Both Vulnerable

Both Vulnerable

Play Bridge: ‘DONT’ over opponent’s no-trump

Warren Watson leads readers in an ongoing game of bridge.

You will hear of many defenses against an opponent’s notrump. This is because one tries to open the most descriptive bid of one notrump as much as possible. This includes any balanced distribution with the shortest suit an unstopped doubleton. A hand with two stopped doubletons and not five four in the majors can also be opened one notrump with 15 to 17 points.

Names such as DONT, Cappelletti, Landy, Hello and many others will add to the confusion of what to do against one notrump bid by the RHO.

Last week, I covered a simple transfer system. This week, I cover DONT which stands for “Disturbing Opponent’s NoTrump.” When one overcalls one notrump in direct seat, there is a danger of being doubled because LHO has an undisclosed number of points. The safest way to interfere with one notrump is to do so with a two suited hand.

DONT:

Two clubs shows clubs and a higher suit, 5-4 or better.

Two diamonds shows diamonds and a higher suit.

Two hearts shows hearts and spades.

Two spades shows spades but less than opening.

A double shows a single-suited hand and if this suit is spades, the spade suit is stronger with 13 plus points.

The drawback to this system is there is no penalty double of one notrump but the need for this is not as much as a single-suited hand.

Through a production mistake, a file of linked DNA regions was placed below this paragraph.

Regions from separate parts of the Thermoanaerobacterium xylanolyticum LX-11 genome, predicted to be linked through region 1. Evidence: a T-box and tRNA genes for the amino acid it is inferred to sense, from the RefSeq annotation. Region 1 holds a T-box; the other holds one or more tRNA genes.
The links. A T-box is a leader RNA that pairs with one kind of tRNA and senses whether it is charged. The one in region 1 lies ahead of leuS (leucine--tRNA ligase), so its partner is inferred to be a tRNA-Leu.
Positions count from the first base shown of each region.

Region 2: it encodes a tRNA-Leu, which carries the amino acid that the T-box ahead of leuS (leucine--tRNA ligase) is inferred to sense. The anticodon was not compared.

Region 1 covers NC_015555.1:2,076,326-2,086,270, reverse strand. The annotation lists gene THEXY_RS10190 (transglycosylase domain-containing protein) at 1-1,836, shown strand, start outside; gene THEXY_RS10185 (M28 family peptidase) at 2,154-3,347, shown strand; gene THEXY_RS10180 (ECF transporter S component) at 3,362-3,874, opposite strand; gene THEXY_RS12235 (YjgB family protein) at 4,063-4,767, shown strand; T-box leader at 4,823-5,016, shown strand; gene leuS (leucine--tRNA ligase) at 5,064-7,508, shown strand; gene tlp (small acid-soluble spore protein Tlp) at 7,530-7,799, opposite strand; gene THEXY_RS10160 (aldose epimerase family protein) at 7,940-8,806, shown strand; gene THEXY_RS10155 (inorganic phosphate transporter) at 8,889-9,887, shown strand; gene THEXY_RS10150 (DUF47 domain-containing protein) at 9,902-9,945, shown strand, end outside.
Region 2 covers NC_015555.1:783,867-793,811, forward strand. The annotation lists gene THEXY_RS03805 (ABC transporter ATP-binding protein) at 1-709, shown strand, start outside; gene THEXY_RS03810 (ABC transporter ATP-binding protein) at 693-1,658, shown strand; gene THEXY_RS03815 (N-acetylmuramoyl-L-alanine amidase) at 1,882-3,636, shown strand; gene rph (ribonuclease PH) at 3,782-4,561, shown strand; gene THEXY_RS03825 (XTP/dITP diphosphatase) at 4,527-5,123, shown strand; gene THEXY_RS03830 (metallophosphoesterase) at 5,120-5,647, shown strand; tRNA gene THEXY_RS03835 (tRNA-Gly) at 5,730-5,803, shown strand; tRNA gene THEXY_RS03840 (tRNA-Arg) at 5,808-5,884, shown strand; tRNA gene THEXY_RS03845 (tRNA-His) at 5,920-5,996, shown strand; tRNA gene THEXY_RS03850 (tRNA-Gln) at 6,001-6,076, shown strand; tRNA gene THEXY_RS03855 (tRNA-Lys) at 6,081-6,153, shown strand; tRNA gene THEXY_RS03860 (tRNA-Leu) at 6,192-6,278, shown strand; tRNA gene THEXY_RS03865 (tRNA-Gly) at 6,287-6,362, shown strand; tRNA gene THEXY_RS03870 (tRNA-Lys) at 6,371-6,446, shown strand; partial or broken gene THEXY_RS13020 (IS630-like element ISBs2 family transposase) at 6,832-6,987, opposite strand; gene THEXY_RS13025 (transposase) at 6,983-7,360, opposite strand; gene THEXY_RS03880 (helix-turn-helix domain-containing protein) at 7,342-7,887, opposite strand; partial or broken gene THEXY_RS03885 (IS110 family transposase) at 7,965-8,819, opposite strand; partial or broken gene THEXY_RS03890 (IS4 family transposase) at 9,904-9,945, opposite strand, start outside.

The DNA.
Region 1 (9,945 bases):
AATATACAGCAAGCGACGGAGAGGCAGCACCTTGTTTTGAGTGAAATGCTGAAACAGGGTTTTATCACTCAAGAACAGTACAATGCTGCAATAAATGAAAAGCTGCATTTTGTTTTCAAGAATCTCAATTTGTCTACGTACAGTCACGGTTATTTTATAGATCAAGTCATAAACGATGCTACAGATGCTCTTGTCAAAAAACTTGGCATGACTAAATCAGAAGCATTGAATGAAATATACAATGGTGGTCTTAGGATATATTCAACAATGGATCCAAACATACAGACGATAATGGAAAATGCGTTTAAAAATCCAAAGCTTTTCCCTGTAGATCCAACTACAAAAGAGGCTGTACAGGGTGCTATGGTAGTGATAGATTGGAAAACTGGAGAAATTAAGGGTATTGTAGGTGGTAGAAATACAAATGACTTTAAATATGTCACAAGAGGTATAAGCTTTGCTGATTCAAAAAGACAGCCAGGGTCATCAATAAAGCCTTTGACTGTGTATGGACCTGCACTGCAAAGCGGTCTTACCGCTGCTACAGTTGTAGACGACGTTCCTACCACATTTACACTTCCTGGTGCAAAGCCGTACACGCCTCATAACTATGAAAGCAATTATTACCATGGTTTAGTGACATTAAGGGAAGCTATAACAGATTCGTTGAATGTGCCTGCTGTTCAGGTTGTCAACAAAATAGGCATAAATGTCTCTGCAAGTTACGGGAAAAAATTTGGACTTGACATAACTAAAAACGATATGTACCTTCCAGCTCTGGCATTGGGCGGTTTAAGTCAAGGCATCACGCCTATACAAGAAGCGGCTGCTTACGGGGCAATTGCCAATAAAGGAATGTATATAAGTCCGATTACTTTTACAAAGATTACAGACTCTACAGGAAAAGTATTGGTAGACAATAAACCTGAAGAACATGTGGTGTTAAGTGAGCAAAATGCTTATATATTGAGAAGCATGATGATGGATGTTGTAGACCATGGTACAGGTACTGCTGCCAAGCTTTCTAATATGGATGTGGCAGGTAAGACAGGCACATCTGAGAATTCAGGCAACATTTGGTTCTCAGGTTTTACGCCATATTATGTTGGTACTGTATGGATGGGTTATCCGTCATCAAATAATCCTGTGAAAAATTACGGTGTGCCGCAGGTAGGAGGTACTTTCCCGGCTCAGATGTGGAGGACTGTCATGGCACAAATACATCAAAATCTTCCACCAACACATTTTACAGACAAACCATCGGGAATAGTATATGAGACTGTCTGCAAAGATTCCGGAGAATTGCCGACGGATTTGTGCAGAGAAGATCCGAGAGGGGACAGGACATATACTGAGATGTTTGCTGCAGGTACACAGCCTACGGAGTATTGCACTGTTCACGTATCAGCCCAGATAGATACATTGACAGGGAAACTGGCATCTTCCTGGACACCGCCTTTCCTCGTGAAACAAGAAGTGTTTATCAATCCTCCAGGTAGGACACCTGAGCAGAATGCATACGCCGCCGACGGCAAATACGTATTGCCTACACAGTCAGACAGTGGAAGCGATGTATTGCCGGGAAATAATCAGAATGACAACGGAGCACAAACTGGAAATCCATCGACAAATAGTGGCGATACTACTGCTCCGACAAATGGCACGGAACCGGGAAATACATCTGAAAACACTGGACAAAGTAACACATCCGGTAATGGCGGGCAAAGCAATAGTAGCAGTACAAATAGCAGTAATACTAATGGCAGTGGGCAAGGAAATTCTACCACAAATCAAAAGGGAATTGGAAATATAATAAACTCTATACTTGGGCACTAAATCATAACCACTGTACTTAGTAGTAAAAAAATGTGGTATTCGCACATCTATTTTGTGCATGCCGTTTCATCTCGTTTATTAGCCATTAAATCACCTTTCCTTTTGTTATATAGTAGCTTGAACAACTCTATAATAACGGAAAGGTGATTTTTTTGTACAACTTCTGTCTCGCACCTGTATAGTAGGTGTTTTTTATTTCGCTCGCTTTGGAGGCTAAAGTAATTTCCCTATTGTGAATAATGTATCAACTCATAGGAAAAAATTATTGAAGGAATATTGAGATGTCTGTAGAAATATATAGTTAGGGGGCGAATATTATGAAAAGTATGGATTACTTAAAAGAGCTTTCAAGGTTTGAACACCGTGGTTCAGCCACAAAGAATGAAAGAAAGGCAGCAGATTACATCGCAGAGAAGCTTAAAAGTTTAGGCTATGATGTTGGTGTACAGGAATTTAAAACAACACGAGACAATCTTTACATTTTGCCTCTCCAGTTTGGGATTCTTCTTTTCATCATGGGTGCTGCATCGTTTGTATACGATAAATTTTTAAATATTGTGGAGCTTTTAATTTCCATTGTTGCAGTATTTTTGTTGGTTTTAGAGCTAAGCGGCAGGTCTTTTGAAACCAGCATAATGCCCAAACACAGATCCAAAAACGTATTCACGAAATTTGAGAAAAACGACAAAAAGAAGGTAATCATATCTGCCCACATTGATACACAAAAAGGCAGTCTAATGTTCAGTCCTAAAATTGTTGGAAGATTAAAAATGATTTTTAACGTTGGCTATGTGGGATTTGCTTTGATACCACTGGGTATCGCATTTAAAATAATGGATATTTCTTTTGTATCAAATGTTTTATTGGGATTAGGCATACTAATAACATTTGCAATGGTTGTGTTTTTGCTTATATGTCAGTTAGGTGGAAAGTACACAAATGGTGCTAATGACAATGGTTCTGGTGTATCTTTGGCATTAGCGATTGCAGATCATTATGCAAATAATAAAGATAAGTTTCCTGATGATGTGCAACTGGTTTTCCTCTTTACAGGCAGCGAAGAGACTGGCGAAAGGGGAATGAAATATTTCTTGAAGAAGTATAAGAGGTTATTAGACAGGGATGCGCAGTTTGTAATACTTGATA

The bidding: East, in first seat, with 17 high card points opens one notrump. South has something useful to say because he has two long suits and wants to make his shortness in diamonds and hearts useful. He bids two clubs, his lower ranking suit and North bids two diamonds requesting the higher ranking suit. South obliges by bidding two spades. East and West have nothing to say, and South plays two spades.

The contract:  Two spades by South

The opening lead: The five of hearts.

West is weak so he must lead from an honour and leading trump is not good here so he leads a small heart.

The play: Declarer wins the ace of hearts and plays a club. He wants to set up his clubs before the opponents find a diamond switch. East wins the ace and South ruffs his heart return. West wins his king of spades and switches to a diamond. Declarer ducks in dummy and East wins the Queen. He cannot return a diamond into the ace and jack and exits a heart. Declarer drives out the ace and pitches a losing diamond on his clubs.

Declarer loses two spades, no hearts, one diamond and one club making his contract.

The result: Two spades by South making two for +110.

Note: -Please send bridge questions to me at wt.watson@yahoo.ca.